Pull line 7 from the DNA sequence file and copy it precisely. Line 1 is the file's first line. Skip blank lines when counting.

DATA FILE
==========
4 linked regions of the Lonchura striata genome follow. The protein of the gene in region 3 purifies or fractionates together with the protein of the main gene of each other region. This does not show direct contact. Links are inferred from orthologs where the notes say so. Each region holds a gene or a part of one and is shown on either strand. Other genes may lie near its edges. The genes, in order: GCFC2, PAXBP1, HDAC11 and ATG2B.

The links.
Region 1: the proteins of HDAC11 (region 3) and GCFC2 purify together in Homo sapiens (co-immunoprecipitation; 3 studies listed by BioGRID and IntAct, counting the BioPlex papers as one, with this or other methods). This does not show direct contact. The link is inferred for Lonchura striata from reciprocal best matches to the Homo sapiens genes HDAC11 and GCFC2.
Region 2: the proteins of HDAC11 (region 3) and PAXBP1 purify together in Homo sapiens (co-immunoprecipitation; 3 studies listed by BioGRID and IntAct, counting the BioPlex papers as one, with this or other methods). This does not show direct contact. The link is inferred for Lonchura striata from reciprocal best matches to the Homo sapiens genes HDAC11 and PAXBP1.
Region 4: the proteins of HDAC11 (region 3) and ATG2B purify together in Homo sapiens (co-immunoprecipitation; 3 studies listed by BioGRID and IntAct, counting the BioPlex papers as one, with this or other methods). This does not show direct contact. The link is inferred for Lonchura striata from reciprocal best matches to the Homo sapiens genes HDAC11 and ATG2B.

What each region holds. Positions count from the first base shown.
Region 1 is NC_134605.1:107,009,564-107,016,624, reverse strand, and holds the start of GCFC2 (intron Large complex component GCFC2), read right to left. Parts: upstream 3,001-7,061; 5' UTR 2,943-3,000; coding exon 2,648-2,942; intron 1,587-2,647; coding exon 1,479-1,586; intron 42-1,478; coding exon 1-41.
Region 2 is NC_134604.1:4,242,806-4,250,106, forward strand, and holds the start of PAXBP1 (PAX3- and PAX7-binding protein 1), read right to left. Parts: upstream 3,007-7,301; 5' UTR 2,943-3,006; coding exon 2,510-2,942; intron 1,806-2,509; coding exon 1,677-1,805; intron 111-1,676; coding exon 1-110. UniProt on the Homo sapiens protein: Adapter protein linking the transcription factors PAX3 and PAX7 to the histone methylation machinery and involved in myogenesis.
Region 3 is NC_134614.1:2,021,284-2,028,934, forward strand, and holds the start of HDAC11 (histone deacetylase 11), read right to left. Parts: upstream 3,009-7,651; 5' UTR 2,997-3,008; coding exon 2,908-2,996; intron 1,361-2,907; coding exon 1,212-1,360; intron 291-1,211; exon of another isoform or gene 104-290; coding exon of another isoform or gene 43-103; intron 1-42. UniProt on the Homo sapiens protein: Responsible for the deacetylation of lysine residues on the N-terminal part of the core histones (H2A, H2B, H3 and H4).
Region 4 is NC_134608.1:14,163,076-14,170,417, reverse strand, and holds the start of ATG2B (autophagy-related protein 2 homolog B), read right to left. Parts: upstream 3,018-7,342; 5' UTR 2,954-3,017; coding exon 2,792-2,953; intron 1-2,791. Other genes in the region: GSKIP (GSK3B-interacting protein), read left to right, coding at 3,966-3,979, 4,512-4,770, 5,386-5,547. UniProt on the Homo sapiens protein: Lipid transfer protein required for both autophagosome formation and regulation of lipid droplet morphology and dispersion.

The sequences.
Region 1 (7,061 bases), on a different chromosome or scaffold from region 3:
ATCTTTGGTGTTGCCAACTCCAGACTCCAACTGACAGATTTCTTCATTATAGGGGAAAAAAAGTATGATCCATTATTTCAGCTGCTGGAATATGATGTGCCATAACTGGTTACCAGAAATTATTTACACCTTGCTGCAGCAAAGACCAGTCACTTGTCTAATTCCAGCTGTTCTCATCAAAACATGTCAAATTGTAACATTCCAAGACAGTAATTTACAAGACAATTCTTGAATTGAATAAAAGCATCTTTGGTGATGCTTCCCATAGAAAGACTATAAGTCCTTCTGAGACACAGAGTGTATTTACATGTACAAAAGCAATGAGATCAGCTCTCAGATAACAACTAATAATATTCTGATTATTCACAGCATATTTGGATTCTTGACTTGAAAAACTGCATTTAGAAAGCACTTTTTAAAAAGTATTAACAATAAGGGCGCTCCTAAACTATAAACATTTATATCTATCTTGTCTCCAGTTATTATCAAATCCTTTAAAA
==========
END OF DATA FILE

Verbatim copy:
Region 1 is NC_134605.1:107,009,564-107,016,624, reverse strand, and holds the start of GCFC2 (intron Large complex component GCFC2), read right to left. Parts: upstream 3,001-7,061; 5' UTR 2,943-3,000; coding exon 2,648-2,942; intron 1,587-2,647; coding exon 1,479-1,586; intron 42-1,478; coding exon 1-41.